On Monday, April 30, 2018, the California Supreme Court issued a decision in Dynamex Operations West, Inc. v. Superior Court of Los Angeles that dramatically revises the test for determining whether workers should be classified as employees or independent contractors.
This new test has the potential to turn many workers currently classified as independent contractors into employees of their hiring entities for purposes of minimum wage, overtime, meal and rest periods and Cal-OSHA compliance. Businesses that rely heavily on contractors —especially those in the gig economy, including companies that provide ride-share, food and grocery delivery and other on-demand services—may find themselves the victims of significant new wage and hour litigation.
In a lengthy eighty-plus page opinion, the Supreme Court adopted the so-called “ABC test”—a rigid, worker-friendly test for determining whether workers should be classified as employees or independent contractors under the California Industrial Welfare Commission (“IWC”) Wage Orders.
The ABC test presumes that all workers are employees, unless the business can demonstrate that all of the following factors are met: (A) the worker is free from the control and direction of the hirer in connection with the performance of the work, (B) the worker performs work that is outside the usual course of the hiring entity’s business and (C) the worker is customarily engaged in an independently established trade, occupation or business of the same nature as the work performed for the hiring entity.
The burden is on the hiring entity to prove that the worker meets all three elements of the test. Failure to meet even one element will result in a finding that the worker should be classified as an employee.
Prior to Dynamex, California courts generally applied a multifactor “control” test that considered the totality of the circumstances, resulting in a case-by-case determination of whether a worker was an employee or an independent contractor. The Supreme Court touted the ABC test’s greater predictability and presumption of employment as being preferable to the flexibility previously afforded under the multifactor test. The Supreme Court also specifically rejected the federal economic realities test that determines employment status under the Fair Labor Standards Act. Instead, with the Supreme Court’s ruling in Dynamex, California has adopted the Massachusetts version of the ABC test that presumes that a worker is an employee unless all three ABC factors can be proven.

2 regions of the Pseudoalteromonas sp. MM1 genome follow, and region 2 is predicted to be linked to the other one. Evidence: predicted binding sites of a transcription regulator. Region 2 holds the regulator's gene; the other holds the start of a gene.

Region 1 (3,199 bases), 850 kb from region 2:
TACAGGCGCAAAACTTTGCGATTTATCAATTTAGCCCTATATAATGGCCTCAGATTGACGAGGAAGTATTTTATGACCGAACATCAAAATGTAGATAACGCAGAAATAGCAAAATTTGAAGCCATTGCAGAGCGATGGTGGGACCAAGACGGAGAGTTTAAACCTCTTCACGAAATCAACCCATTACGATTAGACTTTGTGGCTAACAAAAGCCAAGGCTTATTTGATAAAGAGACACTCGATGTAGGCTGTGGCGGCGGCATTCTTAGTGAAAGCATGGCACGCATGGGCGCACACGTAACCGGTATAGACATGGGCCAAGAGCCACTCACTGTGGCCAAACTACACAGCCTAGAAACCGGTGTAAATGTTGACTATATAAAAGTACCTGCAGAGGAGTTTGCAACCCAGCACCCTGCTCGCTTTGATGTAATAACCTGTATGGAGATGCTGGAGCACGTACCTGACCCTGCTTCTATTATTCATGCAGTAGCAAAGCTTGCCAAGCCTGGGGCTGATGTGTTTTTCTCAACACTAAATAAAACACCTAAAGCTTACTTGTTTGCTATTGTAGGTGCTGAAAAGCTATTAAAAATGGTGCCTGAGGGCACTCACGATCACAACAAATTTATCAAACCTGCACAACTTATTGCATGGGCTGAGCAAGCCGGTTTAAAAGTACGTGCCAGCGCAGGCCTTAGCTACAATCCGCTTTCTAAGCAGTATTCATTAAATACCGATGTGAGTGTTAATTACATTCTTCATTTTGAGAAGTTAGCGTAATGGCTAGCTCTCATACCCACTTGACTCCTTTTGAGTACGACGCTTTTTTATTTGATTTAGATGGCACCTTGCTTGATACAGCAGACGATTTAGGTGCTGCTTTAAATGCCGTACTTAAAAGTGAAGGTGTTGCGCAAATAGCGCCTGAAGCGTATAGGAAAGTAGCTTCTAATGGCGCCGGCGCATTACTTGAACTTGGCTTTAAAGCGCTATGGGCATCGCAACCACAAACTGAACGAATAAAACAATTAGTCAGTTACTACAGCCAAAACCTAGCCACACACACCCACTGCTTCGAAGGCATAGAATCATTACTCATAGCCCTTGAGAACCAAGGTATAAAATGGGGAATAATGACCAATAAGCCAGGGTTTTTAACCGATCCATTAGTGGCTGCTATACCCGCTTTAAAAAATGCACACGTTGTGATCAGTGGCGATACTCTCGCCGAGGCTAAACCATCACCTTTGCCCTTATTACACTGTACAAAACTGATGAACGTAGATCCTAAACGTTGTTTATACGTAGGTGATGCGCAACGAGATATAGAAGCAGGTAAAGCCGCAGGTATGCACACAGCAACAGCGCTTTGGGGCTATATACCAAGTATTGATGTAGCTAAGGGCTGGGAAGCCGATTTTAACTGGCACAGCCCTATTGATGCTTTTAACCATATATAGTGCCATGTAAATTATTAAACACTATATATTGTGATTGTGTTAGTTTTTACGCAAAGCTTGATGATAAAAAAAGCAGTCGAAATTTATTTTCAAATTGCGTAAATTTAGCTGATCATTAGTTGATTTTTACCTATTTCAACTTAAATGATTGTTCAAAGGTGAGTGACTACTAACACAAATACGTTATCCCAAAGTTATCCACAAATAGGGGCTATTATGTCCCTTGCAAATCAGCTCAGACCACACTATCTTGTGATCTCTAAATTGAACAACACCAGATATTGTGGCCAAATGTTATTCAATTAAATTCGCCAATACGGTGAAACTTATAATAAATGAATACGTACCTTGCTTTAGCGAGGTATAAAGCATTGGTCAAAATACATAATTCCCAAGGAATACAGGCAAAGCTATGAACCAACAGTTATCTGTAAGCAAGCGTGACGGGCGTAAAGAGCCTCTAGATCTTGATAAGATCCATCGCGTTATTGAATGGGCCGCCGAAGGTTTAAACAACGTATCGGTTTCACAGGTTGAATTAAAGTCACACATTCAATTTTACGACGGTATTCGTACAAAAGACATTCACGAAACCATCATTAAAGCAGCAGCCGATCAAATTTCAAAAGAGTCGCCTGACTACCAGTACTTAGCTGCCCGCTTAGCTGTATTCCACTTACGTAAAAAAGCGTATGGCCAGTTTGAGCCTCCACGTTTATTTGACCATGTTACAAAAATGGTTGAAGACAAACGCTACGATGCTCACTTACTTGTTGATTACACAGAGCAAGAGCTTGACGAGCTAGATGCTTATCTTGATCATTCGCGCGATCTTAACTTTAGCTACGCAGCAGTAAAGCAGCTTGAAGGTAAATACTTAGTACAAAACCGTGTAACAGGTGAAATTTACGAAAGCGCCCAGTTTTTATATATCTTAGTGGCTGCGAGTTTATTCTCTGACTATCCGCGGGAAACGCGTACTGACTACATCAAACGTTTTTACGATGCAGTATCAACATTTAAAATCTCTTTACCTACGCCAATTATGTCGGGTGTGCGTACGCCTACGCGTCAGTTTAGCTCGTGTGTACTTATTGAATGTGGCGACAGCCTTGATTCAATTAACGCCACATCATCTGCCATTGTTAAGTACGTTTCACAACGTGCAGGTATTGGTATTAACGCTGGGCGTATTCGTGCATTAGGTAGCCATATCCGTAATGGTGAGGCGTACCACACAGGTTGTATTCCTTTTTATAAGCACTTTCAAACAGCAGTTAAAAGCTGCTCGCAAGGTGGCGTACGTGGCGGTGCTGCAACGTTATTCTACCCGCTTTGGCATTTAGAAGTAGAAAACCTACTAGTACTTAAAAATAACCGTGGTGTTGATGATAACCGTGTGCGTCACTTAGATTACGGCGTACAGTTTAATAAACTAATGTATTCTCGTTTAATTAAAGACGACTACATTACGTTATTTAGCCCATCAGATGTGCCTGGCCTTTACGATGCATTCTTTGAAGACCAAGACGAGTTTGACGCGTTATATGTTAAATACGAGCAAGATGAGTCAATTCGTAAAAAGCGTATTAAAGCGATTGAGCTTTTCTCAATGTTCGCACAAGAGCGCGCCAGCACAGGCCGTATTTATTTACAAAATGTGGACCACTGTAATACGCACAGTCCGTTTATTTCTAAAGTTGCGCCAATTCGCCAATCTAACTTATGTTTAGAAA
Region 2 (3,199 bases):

The Supreme Court noted that the ABC test will not transform a retail store’s hiring of an outside plumber or electrician into an employee, because the services of the plumber or electrician are not part of the store’s usual course of business. On the other hand, when the worker’s role within a hiring entity’s usual business operation aligns with the work of the employee, the worker will likely be classified as an employee.
Expect future litigation to focus on part B of the ABC test: the “usual course of the hiring entity’s business” factor. In the case of Dynamex, the Supreme Court determined that the answer was clear because the worker was a delivery driver for a same-day courier and delivery service. Part B is of particular concern, however, to “technology companies” who provide apps aimed at facilitating interactions between independent contractors and the companies’ customers. The courts will need to determine whether such businesses are technology companies or service companies.
The Supreme Court’s decision is limited to the definition of “employee” under the IWC Wage Orders, which imposes obligations on employers relating to the minimum wages, maximum hours and required meal and rest breaks of California employees. In California, the Wage Orders are constitutionally-authorized, quasi-legislative regulations that have the force of law. The court left open the question of whether the ABC test should also apply to claims asserted under other laws and statutes, such as the obligation to reimburse employees for reasonable business expenses under Labor Code section 2802. It is also unclear whether the “ABC” test will apply retroactively.
Companies, in particular those with business models that rely heavily on the use of contractors who perform work that is similar to the companies’ work or industry, should move swiftly to consult with counsel.
Companies need to determine whether their contractors satisfy the ABC test. If contractors do not meet the test, companies may want to consider whether to reclassify contractors as employees.
Additionally, companies need to determine whether the workers meet the tests for the administrative, executive or professional exemptions as described in the Wage Orders. While exempt workers are still employees, they are not entitled to most of the protections afforded by the Wage Orders (including overtime, and meal and rest periods).
Ultimately, businesses need to move quickly to vault over the court’s new higher bar for independent contractor classifications. Companies that fail to evaluate their independent contractor workforce are at risk of legal exposure.
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